However, many contractors lack confidence in using concrete maturity sensors. “People don’t trust it,” said Alizadeh. “They say ‘What if the calculation is wrong? What if the sensor is wrong?’” By training Roxi to spot anomalies and errors, Giatec hopes to win over distrustful contractors.

The first development phase for Roxi was to train it to automatically know when to start measuring from: that is the time the sensor is completely enveloped in concrete. Giatec partnered with leading AI institution the Montreal Institute of Learning Algorithms (Mila), creating an algorithm which could spot when the temperature of the sensor started to rise and hence log the start time for measurement.

Roxi is linked up to Giatec’s SmartRock maturity sensors
Roxi is linked up to Giatec’s SmartRock maturity sensors

At the time, Roxi had data from around 2,000 projects to learn from. “The algorithm looked at the set of data points and learned what ‘pouring time’ means,” said Alizadeh. “It learned how the temperature looked before and after the pouring time.”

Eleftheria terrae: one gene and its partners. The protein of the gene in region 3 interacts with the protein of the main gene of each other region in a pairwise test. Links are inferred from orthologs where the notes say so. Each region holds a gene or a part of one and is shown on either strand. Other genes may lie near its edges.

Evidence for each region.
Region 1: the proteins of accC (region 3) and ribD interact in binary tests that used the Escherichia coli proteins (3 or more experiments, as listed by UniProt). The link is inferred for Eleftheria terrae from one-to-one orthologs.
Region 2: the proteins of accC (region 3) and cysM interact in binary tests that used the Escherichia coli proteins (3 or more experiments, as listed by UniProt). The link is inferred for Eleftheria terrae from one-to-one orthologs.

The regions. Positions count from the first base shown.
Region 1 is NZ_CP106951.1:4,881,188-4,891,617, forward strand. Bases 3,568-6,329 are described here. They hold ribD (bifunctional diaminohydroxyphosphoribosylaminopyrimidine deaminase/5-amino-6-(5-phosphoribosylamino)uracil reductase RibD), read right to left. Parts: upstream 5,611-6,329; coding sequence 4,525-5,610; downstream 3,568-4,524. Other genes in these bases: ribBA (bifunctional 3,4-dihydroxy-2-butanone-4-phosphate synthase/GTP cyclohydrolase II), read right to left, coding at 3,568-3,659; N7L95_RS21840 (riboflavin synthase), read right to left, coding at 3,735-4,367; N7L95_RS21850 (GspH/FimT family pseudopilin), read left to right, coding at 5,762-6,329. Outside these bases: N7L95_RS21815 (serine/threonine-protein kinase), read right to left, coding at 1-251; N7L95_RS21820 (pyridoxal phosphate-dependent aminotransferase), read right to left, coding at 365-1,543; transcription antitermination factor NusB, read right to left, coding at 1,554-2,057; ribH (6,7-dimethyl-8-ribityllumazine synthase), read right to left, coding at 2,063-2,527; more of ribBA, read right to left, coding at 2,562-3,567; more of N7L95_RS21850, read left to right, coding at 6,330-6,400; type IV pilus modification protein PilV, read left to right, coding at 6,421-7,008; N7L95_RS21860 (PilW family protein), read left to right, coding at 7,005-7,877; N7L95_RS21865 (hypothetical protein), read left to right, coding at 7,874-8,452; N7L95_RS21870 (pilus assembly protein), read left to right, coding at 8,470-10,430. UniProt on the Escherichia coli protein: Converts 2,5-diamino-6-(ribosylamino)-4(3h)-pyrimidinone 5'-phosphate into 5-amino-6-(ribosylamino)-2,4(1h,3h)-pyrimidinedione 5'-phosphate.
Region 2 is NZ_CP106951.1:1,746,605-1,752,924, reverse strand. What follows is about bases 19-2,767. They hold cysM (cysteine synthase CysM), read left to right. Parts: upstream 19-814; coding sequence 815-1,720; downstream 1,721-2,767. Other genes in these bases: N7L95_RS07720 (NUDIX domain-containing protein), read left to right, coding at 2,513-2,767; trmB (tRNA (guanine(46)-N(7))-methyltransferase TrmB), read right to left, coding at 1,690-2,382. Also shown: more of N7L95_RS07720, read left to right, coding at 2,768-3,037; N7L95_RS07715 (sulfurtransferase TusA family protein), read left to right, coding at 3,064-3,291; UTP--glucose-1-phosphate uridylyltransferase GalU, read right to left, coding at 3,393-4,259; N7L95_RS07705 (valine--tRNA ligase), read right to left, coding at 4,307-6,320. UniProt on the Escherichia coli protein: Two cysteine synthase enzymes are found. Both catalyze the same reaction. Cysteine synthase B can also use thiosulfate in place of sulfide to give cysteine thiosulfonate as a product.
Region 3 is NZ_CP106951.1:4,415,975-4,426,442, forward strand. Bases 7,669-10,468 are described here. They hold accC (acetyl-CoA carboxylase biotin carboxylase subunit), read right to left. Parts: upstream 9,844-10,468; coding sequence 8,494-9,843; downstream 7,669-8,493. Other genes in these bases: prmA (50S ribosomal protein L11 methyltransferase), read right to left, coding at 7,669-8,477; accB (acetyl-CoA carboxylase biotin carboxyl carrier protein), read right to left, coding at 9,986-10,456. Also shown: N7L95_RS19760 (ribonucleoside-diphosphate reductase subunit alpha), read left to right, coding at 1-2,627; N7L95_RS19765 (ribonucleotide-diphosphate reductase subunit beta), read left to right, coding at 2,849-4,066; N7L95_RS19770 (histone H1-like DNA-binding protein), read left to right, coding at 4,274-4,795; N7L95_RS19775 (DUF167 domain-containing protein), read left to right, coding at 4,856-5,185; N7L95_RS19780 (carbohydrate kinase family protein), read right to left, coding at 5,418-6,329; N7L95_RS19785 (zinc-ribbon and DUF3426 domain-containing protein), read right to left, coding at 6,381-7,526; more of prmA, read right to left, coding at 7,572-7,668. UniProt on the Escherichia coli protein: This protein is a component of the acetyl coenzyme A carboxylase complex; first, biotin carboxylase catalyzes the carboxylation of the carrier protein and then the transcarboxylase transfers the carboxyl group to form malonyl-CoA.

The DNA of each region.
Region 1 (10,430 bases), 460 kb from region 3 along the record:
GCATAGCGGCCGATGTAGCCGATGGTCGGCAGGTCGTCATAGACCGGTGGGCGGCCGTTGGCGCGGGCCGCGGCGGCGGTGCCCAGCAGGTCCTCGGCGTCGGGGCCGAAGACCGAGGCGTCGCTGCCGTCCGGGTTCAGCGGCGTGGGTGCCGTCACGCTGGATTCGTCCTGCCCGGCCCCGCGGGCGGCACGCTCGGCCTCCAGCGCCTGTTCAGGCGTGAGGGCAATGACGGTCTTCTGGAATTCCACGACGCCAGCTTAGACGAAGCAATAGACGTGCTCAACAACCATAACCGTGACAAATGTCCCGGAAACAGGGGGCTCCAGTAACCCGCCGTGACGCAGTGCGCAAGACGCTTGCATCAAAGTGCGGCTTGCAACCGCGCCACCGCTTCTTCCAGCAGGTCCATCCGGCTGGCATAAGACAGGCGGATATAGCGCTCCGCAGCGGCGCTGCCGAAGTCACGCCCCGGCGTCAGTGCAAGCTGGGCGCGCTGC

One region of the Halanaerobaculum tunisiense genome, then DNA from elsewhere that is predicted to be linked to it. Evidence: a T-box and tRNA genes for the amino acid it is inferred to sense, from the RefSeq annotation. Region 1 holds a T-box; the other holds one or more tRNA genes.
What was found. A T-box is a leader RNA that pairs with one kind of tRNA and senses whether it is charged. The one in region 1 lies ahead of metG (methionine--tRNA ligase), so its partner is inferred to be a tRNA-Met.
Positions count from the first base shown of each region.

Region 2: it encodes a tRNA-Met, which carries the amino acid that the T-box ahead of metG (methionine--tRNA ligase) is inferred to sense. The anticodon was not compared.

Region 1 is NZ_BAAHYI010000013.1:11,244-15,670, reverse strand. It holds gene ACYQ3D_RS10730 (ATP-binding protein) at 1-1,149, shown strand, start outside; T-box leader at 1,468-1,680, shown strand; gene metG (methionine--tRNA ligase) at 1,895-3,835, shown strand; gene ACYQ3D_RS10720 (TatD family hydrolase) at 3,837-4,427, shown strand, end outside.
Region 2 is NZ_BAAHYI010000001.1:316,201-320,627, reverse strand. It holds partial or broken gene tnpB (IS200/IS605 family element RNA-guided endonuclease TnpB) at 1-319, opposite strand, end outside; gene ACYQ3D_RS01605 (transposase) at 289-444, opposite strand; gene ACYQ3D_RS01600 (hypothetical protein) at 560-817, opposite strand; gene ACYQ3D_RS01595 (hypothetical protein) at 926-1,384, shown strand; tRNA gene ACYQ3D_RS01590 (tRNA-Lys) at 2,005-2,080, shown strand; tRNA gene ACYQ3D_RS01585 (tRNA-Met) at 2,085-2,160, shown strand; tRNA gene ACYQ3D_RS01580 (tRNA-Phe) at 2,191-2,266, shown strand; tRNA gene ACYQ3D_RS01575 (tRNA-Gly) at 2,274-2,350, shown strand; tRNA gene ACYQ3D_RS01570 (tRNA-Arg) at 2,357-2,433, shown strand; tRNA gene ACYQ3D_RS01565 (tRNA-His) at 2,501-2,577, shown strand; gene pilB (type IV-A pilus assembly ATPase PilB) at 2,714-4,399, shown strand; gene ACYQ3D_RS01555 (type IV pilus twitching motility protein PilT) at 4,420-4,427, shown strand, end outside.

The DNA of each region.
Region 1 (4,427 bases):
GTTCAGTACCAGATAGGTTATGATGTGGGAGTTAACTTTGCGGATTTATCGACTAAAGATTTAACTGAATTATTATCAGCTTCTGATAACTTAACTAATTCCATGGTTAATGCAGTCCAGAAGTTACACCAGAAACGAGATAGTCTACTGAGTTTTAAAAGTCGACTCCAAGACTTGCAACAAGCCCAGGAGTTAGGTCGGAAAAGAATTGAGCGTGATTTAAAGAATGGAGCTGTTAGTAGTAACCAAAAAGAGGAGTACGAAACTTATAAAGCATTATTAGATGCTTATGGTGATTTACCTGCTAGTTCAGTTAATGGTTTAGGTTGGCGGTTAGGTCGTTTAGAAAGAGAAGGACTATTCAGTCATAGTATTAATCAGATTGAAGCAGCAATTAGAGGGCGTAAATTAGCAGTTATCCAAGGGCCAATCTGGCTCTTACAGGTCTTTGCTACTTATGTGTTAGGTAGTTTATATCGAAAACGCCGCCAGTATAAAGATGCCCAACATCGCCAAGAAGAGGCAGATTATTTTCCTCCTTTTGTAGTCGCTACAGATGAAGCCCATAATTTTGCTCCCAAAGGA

Roxi also surprised her parents. “Roxi learned things we could not believe,” said Alizadeh. “For instance, specialist cases where the concrete only generates low heat, where we couldn’t see from the curve where the pouring time was, Roxi can detect it.”

Before Giatec introduced Roxi, its SmartRock app would prompt users to input the start time for each sensor. Now Roxi suggests what it believes the smart time to be so that users can agree or correct – all information which is fed back into the machine learning.

“Initially, some of our users noticed that before they had selected the pouring time, Roxi gave a good answer,” said Alizadeh. “Now, some don’t even enter the pouring time, they just leave it to Roxi. That was really exciting to us…to find out that a conservative industry was trusting an AI algorithm to do the thinking for them.”

The second phase of development for Roxi, announced by Giatec in March 2020, allows the algorithm to look at the maturity calibration – the way the heat of hydration is supposed to develop against time – and compare it to what is actually happening onsite. If there is a significant difference, Roxi raises the alert.